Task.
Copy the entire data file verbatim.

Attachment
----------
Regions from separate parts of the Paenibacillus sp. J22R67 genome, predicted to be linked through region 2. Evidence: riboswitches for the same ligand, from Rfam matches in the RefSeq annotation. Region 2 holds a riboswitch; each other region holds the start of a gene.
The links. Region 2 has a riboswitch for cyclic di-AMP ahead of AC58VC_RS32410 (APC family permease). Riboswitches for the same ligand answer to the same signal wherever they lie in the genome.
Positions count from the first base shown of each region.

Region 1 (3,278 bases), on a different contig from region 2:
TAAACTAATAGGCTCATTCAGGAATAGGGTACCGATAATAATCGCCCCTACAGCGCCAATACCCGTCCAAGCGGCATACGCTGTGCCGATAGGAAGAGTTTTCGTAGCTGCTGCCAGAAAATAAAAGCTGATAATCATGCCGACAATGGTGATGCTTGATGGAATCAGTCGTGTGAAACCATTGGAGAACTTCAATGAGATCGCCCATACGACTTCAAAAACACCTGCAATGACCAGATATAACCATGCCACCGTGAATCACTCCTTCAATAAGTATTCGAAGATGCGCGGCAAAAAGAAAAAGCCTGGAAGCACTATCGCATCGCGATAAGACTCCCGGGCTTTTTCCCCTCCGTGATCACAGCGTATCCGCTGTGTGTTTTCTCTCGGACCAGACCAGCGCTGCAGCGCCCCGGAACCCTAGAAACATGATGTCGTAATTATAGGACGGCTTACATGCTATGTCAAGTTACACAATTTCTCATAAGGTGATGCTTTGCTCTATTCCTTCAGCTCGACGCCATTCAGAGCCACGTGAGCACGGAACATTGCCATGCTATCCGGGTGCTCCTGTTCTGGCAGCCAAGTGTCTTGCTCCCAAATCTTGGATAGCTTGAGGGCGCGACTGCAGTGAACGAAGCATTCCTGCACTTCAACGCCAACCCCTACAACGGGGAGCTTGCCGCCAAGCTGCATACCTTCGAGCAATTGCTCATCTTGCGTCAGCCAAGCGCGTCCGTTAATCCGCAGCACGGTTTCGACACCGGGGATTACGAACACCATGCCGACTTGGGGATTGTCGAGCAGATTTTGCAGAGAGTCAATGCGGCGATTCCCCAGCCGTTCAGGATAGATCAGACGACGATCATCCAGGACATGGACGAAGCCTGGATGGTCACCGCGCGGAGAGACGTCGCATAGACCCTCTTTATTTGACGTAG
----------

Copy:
Regions from separate parts of the Paenibacillus sp. J22R67 genome, predicted to be linked through region 2. Evidence: riboswitches for the same ligand, from Rfam matches in the RefSeq annotation. Region 2 holds a riboswitch; each other region holds the start of a gene.
The links. Region 2 has a riboswitch for cyclic di-AMP ahead of AC58VC_RS32410 (APC family permease). Riboswitches for the same ligand answer to the same signal wherever they lie in the genome.
Positions count from the first base shown of each region.

Region 1 (3,278 bases), on a different contig from region 2:
TAAACTAATAGGCTCATTCAGGAATAGGGTACCGATAATAATCGCCCCTACAGCGCCAATACCCGTCCAAGCGGCATACGCTGTGCCGATAGGAAGAGTTTTCGTAGCTGCTGCCAGAAAATAAAAGCTGATAATCATGCCGACAATGGTGATGCTTGATGGAATCAGTCGTGTGAAACCATTGGAGAACTTCAATGAGATCGCCCATACGACTTCAAAAACACCTGCAATGACCAGATATAACCATGCCACCGTGAATCACTCCTTCAATAAGTATTCGAAGATGCGCGGCAAAAAGAAAAAGCCTGGAAGCACTATCGCATCGCGATAAGACTCCCGGGCTTTTTCCCCTCCGTGATCACAGCGTATCCGCTGTGTGTTTTCTCTCGGACCAGACCAGCGCTGCAGCGCCCCGGAACCCTAGAAACATGATGTCGTAATTATAGGACGGCTTACATGCTATGTCAAGTTACACAATTTCTCATAAGGTGATGCTTTGCTCTATTCCTTCAGCTCGACGCCATTCAGAGCCACGTGAGCACGGAACATTGCCATGCTATCCGGGTGCTCCTGTTCTGGCAGCCAAGTGTCTTGCTCCCAAATCTTGGATAGCTTGAGGGCGCGACTGCAGTGAACGAAGCATTCCTGCACTTCAACGCCAACCCCTACAACGGGGAGCTTGCCGCCAAGCTGCATACCTTCGAGCAATTGCTCATCTTGCGTCAGCCAAGCGCGTCCGTTAATCCGCAGCACGGTTTCGACACCGGGGATTACGAACACCATGCCGACTTGGGGATTGTCGAGCAGATTTTGCAGAGAGTCAATGCGGCGATTCCCCAGCCGTTCAGGATAGATCAGACGACGATCATCCAGGACATGGACGAAGCCTGGATGGTCACCGCGCGGAGAGACGTCGCATAGACCCTCTTTATTTGACGTAG